Theatre of War





Innovations ensure that this documentary will arouse divergent reactions.


Theatre of War 

Lou Armour, Marcelo Vallejo and Lou Armour


The standard set by the documentaries released here by DocHouse during 2018 has been a high one so it is both surprising and disappointing to find that their final offering this year is a dud. Mind you, I can’t deny that Lola Arias’s Theatre of War is other than innovative, so it could be felt that my responses are a matter of taste. On paper it all sounds promising since the core idea behind this film stems from the fact that thirty years have now passed since the Falklands War: the concept is to bring together three Englishmen who were among our forces there and three Argentinians who as young men were required to take part in the resistance.


The extent to which these former enemies can now bond (or not) together with a look at the effect that the experience of the war has had on them in their subsequent lives could have yielded an absorbing film. A simple approach putting the focus directly on the six individuals would have been appropriate, but it doesn’t suit Arias with her background in theatre, visuals arts projects and the like. The opening segment at once makes it obvious that the title is even more meaningful that one might suppose: we see the six men posed on what looks like a stage set and their subsequent movements appear to be fully choreographed. Later, some of them are seen individually on a film set complete with microphones and, later still, five men become a band to offer a specially composed song that asks, “Have you ever killed anybody?”


Add abstract backgrounds in certain scenes and this artificiality encourages uncertainty as to how much of what we see is directly authentic and how much is scripted. The men are encouraged not just to reminisce but to appear in reenactments of incidents recalled. The idea may have been encouraged by the differently motivated acting out of past actions that featured in Joshua Oppenheimer’s 2012 documentary The Act of Killing, but here it is built up to provide a climax in which young men replace the six during one such reenactment leaving the older men to become onlookers. Just what conclusion we are meant to draw from this seems unclear.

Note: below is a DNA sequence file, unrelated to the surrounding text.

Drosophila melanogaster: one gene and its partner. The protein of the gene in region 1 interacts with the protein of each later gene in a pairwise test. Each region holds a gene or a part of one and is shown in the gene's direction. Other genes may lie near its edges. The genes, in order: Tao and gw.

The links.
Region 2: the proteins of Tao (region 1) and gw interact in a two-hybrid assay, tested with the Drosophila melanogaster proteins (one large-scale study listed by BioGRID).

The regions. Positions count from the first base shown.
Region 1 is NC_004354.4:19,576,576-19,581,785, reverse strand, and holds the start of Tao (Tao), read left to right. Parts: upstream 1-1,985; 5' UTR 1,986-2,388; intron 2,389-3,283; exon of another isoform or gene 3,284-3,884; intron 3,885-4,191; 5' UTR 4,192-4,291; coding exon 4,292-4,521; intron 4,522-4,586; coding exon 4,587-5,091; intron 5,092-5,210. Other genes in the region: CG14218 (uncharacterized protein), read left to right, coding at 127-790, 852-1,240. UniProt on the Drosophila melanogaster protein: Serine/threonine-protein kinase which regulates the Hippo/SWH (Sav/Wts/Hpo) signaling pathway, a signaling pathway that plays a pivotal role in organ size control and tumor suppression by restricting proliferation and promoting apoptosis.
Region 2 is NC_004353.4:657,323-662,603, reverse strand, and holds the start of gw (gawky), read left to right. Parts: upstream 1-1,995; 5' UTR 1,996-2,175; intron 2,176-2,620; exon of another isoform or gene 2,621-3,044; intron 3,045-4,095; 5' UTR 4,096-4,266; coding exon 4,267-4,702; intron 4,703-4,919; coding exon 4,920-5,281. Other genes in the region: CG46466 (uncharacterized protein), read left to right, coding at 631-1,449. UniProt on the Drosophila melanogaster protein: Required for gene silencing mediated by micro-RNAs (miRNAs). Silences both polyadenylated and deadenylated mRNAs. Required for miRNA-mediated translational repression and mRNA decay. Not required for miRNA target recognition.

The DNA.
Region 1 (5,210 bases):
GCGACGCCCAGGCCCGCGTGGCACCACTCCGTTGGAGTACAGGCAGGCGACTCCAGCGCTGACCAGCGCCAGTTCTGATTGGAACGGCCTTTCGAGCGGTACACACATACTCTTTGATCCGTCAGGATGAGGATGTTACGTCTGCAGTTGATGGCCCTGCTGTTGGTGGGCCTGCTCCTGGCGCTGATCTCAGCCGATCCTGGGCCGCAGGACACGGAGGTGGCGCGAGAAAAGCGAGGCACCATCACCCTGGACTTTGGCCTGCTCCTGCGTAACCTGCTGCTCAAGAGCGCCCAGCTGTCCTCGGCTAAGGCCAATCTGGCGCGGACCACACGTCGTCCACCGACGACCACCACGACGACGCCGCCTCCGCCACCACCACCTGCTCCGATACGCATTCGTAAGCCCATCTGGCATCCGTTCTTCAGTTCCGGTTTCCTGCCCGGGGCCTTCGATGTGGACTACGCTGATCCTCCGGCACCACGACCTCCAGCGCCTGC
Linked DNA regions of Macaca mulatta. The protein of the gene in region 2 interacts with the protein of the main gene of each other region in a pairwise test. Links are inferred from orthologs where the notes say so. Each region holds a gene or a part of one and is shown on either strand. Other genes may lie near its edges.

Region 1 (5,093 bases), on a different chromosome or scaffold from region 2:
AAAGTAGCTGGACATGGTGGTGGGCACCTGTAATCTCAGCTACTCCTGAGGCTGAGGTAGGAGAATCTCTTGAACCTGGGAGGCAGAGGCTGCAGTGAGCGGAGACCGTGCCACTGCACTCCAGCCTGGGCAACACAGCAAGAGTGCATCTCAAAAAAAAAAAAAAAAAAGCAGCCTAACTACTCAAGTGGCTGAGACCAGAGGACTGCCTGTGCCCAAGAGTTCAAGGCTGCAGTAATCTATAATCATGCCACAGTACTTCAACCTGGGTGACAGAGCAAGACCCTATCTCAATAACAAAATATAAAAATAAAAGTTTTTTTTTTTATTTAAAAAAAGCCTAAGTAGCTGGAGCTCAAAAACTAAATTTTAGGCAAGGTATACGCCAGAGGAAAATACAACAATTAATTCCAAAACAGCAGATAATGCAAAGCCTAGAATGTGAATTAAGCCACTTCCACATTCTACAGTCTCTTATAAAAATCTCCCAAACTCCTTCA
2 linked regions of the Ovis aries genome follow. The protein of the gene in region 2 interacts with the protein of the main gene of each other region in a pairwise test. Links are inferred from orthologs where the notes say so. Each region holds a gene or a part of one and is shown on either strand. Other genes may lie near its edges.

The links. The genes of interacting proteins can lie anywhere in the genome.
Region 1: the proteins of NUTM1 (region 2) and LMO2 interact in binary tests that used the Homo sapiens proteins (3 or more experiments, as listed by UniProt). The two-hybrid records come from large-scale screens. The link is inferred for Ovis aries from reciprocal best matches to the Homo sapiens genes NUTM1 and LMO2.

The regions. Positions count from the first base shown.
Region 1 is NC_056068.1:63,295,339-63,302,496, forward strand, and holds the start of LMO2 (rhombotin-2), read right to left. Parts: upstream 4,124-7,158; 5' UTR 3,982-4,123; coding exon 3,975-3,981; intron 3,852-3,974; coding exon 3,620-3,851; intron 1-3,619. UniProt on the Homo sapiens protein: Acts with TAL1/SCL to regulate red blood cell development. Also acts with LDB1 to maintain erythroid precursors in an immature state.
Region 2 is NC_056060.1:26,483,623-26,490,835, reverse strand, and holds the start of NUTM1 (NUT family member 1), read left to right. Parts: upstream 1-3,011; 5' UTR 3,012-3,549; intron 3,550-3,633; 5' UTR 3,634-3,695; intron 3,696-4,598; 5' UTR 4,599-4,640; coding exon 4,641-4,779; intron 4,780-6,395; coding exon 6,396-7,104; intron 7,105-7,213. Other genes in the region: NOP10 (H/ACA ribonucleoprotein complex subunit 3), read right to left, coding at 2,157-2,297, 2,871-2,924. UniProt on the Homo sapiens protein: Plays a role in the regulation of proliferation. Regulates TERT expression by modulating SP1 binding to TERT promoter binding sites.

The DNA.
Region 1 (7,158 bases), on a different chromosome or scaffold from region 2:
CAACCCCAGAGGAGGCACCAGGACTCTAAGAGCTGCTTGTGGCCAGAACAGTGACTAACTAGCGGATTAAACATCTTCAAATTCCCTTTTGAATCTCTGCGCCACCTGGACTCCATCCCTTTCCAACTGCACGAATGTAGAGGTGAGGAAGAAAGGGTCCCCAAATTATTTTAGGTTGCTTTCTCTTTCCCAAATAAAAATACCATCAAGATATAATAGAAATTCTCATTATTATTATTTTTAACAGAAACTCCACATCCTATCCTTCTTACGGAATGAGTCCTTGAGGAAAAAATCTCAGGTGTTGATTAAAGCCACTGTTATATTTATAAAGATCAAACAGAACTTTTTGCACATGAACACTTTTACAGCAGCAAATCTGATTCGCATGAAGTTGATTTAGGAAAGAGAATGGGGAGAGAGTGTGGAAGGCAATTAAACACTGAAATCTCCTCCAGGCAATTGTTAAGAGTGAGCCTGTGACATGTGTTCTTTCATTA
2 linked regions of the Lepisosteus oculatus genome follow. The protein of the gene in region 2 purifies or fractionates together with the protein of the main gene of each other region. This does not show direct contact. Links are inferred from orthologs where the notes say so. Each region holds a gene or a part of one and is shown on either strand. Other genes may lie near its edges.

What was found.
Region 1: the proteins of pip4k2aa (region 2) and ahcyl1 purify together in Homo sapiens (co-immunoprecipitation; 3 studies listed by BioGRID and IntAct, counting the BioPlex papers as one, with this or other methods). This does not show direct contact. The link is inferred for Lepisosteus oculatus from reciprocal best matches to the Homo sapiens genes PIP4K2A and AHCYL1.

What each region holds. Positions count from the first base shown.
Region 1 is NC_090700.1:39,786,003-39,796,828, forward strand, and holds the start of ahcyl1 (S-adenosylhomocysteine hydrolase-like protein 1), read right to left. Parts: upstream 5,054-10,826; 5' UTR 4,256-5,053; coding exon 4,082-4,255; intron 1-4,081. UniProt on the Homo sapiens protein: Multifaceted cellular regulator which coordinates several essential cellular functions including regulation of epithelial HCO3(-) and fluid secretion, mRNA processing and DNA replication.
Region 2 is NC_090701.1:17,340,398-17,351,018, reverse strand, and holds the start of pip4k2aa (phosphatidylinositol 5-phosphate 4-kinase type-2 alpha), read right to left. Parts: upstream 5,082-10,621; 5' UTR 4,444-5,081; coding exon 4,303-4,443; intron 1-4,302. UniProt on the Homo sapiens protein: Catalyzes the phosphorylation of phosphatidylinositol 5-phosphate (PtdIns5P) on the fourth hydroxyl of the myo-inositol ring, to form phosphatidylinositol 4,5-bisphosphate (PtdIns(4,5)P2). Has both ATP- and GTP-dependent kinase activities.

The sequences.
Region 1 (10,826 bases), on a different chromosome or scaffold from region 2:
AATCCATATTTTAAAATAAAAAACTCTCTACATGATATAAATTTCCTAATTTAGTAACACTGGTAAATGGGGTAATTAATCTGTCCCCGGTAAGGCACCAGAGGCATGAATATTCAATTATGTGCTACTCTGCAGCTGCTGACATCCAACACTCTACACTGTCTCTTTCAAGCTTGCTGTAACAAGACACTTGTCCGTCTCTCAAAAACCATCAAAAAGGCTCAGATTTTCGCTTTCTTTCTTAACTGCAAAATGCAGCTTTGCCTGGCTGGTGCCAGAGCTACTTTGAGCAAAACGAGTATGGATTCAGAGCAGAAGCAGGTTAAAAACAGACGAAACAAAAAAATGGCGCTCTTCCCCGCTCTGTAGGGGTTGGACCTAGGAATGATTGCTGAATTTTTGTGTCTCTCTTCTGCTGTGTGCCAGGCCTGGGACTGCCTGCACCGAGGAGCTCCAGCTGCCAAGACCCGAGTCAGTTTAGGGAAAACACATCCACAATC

Indeed, the whole film feels arbitrary as it jumps from person to person and ranges from a single exterior battlefield shot to points being made using model soldiers. The bond that develops between Lou Armour and Marcelo Vallejo is worth observing but, as with a story about a dying Argentinian prisoner that comes up no less than three times, the novel treatment detracts instead of enriching. When the Englishmen visit a local school, a poster seen there suggests an absence of reconciliation but this segment just fades out inconclusively. Seemingly, Theatre of War is part of a larger video installation and is also linked to a theatre play and to a book of the play’s text, but we can only assess it as a film in its own right. I have rarely felt so exasperated by a potentially interesting film, one that sacrifices that promise in favour of arty experimentation and novelty. Some people may even see this approach as a reason to call it a masterpiece, but for me it was a disaster.




Featuring  Lou Armour, Marcelo Vallejo, David Jackson, Rubén Otero, Sukrim Rai, Gabriel Sagastume.


Dir Lola Arias, Pro Alejandra Grinschpun and Gema Juarez Allen, Screenplay Lola Arias, Ph Manuel Abramovich, Ed Alejo Hoijman and Anita Remon, Music Ulises Conti.


Gema Films/BWP/Sutor Kolonko/SWR/Arte-DocHouse.
83 mins. Argentina/Spain/Germany. 2018. Rel: 7 December 2018. No Cert.